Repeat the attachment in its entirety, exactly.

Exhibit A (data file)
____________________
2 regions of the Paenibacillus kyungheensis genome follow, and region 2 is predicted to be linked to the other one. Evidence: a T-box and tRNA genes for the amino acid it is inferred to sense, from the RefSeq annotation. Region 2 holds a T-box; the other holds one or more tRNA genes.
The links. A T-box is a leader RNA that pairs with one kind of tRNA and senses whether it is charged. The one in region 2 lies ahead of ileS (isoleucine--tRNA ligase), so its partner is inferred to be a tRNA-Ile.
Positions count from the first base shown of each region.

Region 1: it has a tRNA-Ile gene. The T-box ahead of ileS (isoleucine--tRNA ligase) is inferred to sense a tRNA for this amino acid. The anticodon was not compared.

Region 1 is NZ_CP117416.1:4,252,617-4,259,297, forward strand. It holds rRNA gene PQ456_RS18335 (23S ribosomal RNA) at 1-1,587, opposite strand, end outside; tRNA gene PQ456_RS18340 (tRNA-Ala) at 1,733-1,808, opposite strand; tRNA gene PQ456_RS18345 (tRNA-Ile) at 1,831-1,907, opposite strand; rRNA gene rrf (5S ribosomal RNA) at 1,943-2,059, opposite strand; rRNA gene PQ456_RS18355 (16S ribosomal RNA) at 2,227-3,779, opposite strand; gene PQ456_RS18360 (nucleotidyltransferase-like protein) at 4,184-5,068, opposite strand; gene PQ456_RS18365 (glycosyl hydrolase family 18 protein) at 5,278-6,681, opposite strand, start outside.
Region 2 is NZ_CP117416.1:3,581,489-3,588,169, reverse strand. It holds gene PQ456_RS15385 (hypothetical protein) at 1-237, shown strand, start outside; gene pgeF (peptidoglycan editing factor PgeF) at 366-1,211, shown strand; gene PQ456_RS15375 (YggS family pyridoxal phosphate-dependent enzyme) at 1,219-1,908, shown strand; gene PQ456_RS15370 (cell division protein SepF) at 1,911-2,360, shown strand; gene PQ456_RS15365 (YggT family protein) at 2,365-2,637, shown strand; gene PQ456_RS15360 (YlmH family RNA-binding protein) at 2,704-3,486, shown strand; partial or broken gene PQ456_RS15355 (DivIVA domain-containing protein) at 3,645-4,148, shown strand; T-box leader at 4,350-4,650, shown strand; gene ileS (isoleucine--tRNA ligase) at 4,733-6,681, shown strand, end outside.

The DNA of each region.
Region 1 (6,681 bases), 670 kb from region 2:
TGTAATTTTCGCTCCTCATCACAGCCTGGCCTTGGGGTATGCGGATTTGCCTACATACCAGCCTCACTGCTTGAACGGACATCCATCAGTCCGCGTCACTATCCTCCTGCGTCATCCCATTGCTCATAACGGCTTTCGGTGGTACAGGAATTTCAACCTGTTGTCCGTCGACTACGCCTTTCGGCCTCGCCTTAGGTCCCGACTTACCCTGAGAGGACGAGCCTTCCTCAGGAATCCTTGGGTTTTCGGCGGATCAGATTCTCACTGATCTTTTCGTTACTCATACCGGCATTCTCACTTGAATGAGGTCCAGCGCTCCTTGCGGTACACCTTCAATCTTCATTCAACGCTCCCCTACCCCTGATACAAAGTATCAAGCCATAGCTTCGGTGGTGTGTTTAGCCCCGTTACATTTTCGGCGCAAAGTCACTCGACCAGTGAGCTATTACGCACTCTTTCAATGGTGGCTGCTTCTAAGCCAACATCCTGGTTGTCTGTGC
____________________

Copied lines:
2 regions of the Paenibacillus kyungheensis genome follow, and region 2 is predicted to be linked to the other one. Evidence: a T-box and tRNA genes for the amino acid it is inferred to sense, from the RefSeq annotation. Region 2 holds a T-box; the other holds one or more tRNA genes.
The links. A T-box is a leader RNA that pairs with one kind of tRNA and senses whether it is charged. The one in region 2 lies ahead of ileS (isoleucine--tRNA ligase), so its partner is inferred to be a tRNA-Ile.
Positions count from the first base shown of each region.

Region 1: it has a tRNA-Ile gene. The T-box ahead of ileS (isoleucine--tRNA ligase) is inferred to sense a tRNA for this amino acid. The anticodon was not compared.

Region 1 is NZ_CP117416.1:4,252,617-4,259,297, forward strand. It holds rRNA gene PQ456_RS18335 (23S ribosomal RNA) at 1-1,587, opposite strand, end outside; tRNA gene PQ456_RS18340 (tRNA-Ala) at 1,733-1,808, opposite strand; tRNA gene PQ456_RS18345 (tRNA-Ile) at 1,831-1,907, opposite strand; rRNA gene rrf (5S ribosomal RNA) at 1,943-2,059, opposite strand; rRNA gene PQ456_RS18355 (16S ribosomal RNA) at 2,227-3,779, opposite strand; gene PQ456_RS18360 (nucleotidyltransferase-like protein) at 4,184-5,068, opposite strand; gene PQ456_RS18365 (glycosyl hydrolase family 18 protein) at 5,278-6,681, opposite strand, start outside.
Region 2 is NZ_CP117416.1:3,581,489-3,588,169, reverse strand. It holds gene PQ456_RS15385 (hypothetical protein) at 1-237, shown strand, start outside; gene pgeF (peptidoglycan editing factor PgeF) at 366-1,211, shown strand; gene PQ456_RS15375 (YggS family pyridoxal phosphate-dependent enzyme) at 1,219-1,908, shown strand; gene PQ456_RS15370 (cell division protein SepF) at 1,911-2,360, shown strand; gene PQ456_RS15365 (YggT family protein) at 2,365-2,637, shown strand; gene PQ456_RS15360 (YlmH family RNA-binding protein) at 2,704-3,486, shown strand; partial or broken gene PQ456_RS15355 (DivIVA domain-containing protein) at 3,645-4,148, shown strand; T-box leader at 4,350-4,650, shown strand; gene ileS (isoleucine--tRNA ligase) at 4,733-6,681, shown strand, end outside.

The DNA of each region.
Region 1 (6,681 bases), 670 kb from region 2:
TGTAATTTTCGCTCCTCATCACAGCCTGGCCTTGGGGTATGCGGATTTGCCTACATACCAGCCTCACTGCTTGAACGGACATCCATCAGTCCGCGTCACTATCCTCCTGCGTCATCCCATTGCTCATAACGGCTTTCGGTGGTACAGGAATTTCAACCTGTTGTCCGTCGACTACGCCTTTCGGCCTCGCCTTAGGTCCCGACTTACCCTGAGAGGACGAGCCTTCCTCAGGAATCCTTGGGTTTTCGGCGGATCAGATTCTCACTGATCTTTTCGTTACTCATACCGGCATTCTCACTTGAATGAGGTCCAGCGCTCCTTGCGGTACACCTTCAATCTTCATTCAACGCTCCCCTACCCCTGATACAAAGTATCAAGCCATAGCTTCGGTGGTGTGTTTAGCCCCGTTACATTTTCGGCGCAAAGTCACTCGACCAGTGAGCTATTACGCACTCTTTCAATGGTGGCTGCTTCTAAGCCAACATCCTGGTTGTCTGTGC